"I would definitely say his tempo, tenacity and the fact of his background of balance, and I think you saw that today just in some of the drill work that I saw," McCarthy said when asked what impressed him about Clark. "I think he’s a guy that has excellent balance, always staying with his feet. I think that was something that was very evident on the video."

There’s another reason Clark doesn’t feel the pressure as he embarks on his professional career. Something much bigger than football. Off the field, his maturity is unquestioned. Life has been his greatest teacher.

As a child, Clark faced expectations no kid ever should.

When the Packers drafted him last week, Clark heard from both parents. His mother spent draft night with him at a celebratory party outside their hometown of San Bernandino, California. His father made a collect call from California Men’s Colony, a state penitentiary.

When Clark was 9, his father was convicted of second-degree murder. Kenneth Clark Sr. was given a minimum 55-year sentence with no chance for parole. He maintained his innocence and has fought for his release, but currently is spending his 11th consecutive year in prison.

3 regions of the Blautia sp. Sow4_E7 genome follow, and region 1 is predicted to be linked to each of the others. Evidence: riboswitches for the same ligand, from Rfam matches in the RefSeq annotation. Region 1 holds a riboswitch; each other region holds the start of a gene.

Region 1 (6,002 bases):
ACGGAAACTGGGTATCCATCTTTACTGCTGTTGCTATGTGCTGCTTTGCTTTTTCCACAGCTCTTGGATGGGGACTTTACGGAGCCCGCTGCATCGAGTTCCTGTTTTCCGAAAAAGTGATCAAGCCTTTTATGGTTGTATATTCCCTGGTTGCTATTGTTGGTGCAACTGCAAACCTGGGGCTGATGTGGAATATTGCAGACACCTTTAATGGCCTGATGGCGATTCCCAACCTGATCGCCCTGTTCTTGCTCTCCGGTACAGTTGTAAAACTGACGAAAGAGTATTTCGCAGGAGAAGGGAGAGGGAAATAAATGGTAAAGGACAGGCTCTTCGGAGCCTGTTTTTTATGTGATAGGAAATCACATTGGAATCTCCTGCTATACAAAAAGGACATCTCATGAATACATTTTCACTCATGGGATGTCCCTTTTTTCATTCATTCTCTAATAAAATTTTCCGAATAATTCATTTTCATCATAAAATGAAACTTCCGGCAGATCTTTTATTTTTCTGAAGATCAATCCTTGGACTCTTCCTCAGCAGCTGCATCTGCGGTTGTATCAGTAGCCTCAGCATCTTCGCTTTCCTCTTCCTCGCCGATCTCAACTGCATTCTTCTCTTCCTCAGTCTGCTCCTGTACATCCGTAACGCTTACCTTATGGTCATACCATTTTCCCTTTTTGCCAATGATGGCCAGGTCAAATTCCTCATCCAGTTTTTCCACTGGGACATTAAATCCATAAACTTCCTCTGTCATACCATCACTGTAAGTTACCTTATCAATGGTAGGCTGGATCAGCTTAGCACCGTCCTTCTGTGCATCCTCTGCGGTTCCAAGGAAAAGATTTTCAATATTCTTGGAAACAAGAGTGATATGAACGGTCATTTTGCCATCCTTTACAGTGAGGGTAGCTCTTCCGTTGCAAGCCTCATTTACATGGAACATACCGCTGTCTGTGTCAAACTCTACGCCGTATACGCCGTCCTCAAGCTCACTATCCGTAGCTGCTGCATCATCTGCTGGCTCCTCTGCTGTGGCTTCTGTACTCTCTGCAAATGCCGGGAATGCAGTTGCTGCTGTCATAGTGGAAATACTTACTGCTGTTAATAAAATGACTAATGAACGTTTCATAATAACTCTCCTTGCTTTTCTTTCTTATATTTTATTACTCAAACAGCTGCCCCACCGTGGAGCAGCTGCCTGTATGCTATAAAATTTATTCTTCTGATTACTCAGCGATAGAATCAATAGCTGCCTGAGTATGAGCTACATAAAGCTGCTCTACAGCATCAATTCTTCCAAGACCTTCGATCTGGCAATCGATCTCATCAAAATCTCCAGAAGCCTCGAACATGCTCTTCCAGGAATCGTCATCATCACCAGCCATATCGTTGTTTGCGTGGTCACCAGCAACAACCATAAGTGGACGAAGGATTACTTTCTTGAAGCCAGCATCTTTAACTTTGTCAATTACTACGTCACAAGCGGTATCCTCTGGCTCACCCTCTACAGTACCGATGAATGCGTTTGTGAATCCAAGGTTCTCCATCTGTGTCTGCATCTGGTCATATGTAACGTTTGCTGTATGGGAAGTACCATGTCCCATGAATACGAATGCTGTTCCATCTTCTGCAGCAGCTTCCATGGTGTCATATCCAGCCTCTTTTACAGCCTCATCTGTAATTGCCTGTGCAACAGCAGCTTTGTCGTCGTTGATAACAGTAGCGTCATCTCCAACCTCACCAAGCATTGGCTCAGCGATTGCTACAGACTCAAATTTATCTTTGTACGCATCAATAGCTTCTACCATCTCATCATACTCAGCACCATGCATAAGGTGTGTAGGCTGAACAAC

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There were tears of joy when Kenny Sr. called on draft night, his son said. He was allowed to watch the draft. Allowed to be part of the biggest moment in his son’s life, as best he could.

“He was just so happy for his kid,” Kenny Jr. said. “It was a good moment for my whole family that was there.”

Kenny Jr. wouldn’t discuss his father’s ongoing legal battle Friday, only to say there’s “still hope” he will one day be released. He wants Dad to watch him run out of Lambeau Field’s tunnel. It’s one of the first things Kenny Sr. told his son over the phone on draft night.

Until then, Kenny Sr. will watch as many games as possible from prison. There is some fortune the Packers drafted his son. They are among the NFL’s elite teams, with an elite quarterback. Their stature comes with no shortage of nationally televised games. There will be at least five primetime kickoffs this season: three on Sunday night, one on Monday night and one on Thursday night.